commitment) or t o perceive itself as effective, it should be
composed of participants with low value diversity. What
these consistent findings suggest is the value, for most
measures of group performance, of low value diversity
among members. Moreover, it may also be that value diver-
sity, which is often not immediately discernible, becomes
more important as a predictor of group performance over
time, while age and gender diversity, characteristics that are
readily apparent, become less relevant over time. The impor-
tance of low value diversity on workgroup performance over
time is also supported by results of a recent field study of
research and development teams (Owens and Neale, 1999).

The most arresting aspect of this study may be the window
it provides into our understanding of the importance of value
diversity t o both workgroup performance and worker morale.
Thus, it seems that certain types of similarity are dramati-
cally more important than others, despite the assumption
that people generally strive for similarity among those with
whom they interact (Byrne, 1971 ). It is the diversity associ-
ated with values, and not social category, that causes the
biggest problems in and has the greatest potential for en-
hancing both workgroup performance and morale.

This study suggests, like Williams and O’Reilly (19981, that
the impact of diversity goes well beyond simple main ef-
fects. Task interdependence and task type moderate the re-
lationships between diversity and various measures of per-
formance. Informational diversity is more likely t o lead t o
improved performance when tasks are nonroutine. Again,
social category diversity unexpectedly led t o greater satisfac-
tion and commitment when task interdependence was high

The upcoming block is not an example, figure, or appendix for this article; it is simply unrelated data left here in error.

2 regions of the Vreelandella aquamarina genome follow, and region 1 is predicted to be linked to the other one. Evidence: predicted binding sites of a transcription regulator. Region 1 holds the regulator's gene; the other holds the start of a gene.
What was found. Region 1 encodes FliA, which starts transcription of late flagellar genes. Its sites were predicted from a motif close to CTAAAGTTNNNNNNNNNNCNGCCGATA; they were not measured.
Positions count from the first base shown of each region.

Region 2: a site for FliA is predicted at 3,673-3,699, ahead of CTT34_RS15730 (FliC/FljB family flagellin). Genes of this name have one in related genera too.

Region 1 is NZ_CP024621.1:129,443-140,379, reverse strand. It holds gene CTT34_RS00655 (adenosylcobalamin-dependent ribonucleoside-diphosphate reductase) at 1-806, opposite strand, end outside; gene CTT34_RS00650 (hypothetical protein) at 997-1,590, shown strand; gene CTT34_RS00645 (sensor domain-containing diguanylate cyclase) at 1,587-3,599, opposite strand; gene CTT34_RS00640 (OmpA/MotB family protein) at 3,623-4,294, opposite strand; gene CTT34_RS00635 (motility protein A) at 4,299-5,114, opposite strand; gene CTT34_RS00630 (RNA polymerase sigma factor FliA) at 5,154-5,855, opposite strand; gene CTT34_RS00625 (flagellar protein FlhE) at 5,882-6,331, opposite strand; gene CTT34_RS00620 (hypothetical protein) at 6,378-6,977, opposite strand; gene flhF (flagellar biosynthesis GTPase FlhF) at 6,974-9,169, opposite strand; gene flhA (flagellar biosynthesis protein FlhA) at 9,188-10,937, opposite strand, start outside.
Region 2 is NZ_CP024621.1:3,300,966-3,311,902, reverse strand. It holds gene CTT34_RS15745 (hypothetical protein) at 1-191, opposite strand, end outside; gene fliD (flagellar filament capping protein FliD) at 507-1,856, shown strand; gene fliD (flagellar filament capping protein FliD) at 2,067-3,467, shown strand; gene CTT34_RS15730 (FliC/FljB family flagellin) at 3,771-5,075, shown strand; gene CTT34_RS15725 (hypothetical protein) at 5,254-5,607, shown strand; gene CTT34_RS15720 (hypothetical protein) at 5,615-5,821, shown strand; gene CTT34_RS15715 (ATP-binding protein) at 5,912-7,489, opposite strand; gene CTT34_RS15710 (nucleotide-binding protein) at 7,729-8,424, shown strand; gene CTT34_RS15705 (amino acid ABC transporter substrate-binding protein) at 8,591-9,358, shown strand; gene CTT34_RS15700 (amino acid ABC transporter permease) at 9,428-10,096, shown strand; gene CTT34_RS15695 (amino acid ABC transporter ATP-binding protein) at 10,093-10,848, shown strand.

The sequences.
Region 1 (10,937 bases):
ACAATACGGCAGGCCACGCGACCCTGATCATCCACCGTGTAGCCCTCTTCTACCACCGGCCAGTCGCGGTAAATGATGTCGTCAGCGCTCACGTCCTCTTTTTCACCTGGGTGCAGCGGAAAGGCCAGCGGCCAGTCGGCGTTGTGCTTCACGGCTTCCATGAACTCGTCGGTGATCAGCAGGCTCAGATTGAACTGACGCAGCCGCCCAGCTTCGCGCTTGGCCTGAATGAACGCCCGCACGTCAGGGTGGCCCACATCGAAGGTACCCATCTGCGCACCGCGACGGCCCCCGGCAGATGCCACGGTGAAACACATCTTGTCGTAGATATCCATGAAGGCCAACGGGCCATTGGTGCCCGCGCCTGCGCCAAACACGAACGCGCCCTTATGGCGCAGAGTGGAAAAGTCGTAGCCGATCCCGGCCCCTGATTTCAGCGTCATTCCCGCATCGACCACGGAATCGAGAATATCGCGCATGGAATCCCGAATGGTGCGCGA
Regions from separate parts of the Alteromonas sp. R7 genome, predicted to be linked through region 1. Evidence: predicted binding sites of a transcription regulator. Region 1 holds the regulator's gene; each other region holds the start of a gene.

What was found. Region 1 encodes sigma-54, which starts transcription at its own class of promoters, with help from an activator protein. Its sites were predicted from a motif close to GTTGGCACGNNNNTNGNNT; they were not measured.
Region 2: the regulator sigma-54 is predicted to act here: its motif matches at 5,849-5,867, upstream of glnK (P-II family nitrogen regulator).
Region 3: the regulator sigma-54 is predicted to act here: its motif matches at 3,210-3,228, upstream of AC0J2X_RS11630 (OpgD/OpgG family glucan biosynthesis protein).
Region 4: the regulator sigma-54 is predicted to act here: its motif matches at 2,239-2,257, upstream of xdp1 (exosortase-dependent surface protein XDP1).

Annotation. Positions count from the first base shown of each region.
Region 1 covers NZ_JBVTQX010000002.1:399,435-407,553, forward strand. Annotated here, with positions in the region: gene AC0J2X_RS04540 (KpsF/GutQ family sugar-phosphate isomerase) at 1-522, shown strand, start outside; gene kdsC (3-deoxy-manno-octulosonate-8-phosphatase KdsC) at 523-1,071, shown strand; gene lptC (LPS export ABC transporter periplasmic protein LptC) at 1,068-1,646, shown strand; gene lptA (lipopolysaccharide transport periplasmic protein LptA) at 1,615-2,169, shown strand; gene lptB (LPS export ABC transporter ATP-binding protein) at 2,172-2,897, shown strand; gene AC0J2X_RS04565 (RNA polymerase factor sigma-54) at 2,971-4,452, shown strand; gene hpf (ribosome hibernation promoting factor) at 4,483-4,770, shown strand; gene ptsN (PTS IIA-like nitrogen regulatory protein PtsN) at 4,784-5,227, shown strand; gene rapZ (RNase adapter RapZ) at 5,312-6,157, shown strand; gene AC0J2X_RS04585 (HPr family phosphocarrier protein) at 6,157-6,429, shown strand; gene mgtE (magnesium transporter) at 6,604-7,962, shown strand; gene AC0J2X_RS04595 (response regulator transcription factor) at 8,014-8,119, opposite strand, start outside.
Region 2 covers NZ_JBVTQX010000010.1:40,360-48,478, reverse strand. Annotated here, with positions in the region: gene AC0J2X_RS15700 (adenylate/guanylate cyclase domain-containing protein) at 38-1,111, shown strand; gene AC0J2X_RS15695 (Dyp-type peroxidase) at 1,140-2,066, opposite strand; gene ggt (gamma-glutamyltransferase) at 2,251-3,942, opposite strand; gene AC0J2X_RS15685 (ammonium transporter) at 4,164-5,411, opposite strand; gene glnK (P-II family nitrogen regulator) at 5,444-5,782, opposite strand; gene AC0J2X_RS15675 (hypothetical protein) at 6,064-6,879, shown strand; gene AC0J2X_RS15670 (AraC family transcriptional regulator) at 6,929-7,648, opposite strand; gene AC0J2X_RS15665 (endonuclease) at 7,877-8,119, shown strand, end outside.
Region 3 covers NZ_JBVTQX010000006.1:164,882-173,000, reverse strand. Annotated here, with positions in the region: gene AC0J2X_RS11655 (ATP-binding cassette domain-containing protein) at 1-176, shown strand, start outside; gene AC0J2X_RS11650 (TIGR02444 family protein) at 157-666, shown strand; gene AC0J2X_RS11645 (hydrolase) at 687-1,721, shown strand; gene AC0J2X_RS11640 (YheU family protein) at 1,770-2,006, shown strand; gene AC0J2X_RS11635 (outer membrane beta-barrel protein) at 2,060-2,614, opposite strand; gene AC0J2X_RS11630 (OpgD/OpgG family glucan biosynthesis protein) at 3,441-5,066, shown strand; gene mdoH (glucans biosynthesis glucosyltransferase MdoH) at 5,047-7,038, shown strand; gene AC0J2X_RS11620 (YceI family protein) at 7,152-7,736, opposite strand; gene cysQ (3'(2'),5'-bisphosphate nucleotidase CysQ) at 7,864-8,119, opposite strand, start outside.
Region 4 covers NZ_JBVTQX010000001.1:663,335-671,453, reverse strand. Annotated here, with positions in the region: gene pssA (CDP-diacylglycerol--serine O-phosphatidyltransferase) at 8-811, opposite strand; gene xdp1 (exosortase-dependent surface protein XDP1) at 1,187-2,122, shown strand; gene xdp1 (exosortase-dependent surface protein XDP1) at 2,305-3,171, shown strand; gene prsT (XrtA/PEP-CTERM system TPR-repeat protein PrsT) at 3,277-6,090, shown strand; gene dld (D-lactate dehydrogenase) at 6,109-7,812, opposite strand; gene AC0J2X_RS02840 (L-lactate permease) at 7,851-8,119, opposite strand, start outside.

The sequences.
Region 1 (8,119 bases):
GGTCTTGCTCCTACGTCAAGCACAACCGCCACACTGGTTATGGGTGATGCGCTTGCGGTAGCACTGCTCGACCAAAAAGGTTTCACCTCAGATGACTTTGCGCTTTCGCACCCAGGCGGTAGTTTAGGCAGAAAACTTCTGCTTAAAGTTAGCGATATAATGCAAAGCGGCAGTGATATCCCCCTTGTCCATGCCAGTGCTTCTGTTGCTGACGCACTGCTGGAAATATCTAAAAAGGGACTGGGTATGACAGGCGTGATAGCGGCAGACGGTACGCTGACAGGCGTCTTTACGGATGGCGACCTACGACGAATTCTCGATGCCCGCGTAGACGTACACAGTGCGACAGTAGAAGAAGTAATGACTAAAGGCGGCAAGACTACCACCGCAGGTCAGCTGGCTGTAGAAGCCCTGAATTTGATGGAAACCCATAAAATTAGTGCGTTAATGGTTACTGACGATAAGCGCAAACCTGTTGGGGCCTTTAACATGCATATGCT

than when it was low. It is more difficult here t o explain
away this finding by deferring to the performance-morale
path. It may actually be that social category diversity results
in higher morale in interdependent tasks. Being able t o work
together successfully, even when the group is diverse with
respect to age and gender composition, may result in
greater morale because the group has overcome a serious
challenge to its effectiveness. Further, these groups may
have discovered that the social category differences were
not good signals of value diversity. This interpretation re-
ceived support from earlier research. For example, several
studies in the 1960s (Byrne and Wong, 1962; Stein, Hardyck,
and Smith, 1965) found that whites preferred blacks with
attitudes similar t o their own over whites with opposing atti-
tudes, but this effect of value similarity on racial attitudes
apparently has been ignored in recent years, as researchers
have used similarity in attributes such as race or gender as
surrogates for value similarity. Further, it appears from the
work of Owens and Neale (1999) that groups are aware of
some of the impact of different types of diversity on perfor-

758/ASQ, December 1999


mance and can select team members for their contributions
along multiple diversity dimensions that enhance group per-
formance. Taken as a whole, these results provide direction
for creating and managing diverse teams to enhance perfor-
mance. Our results suggest that diversity itself is not
enough t o ensure innovation; the nature of the team’s diver-
sity is critical. For group members t o be willing to engage in
the difficult and conflictful processes that may lead t o inno-
vative performance, it seems that group members must
have similar values.

Our results also shed light on the difficulty of studying social
category diversity. One problem associated with attempting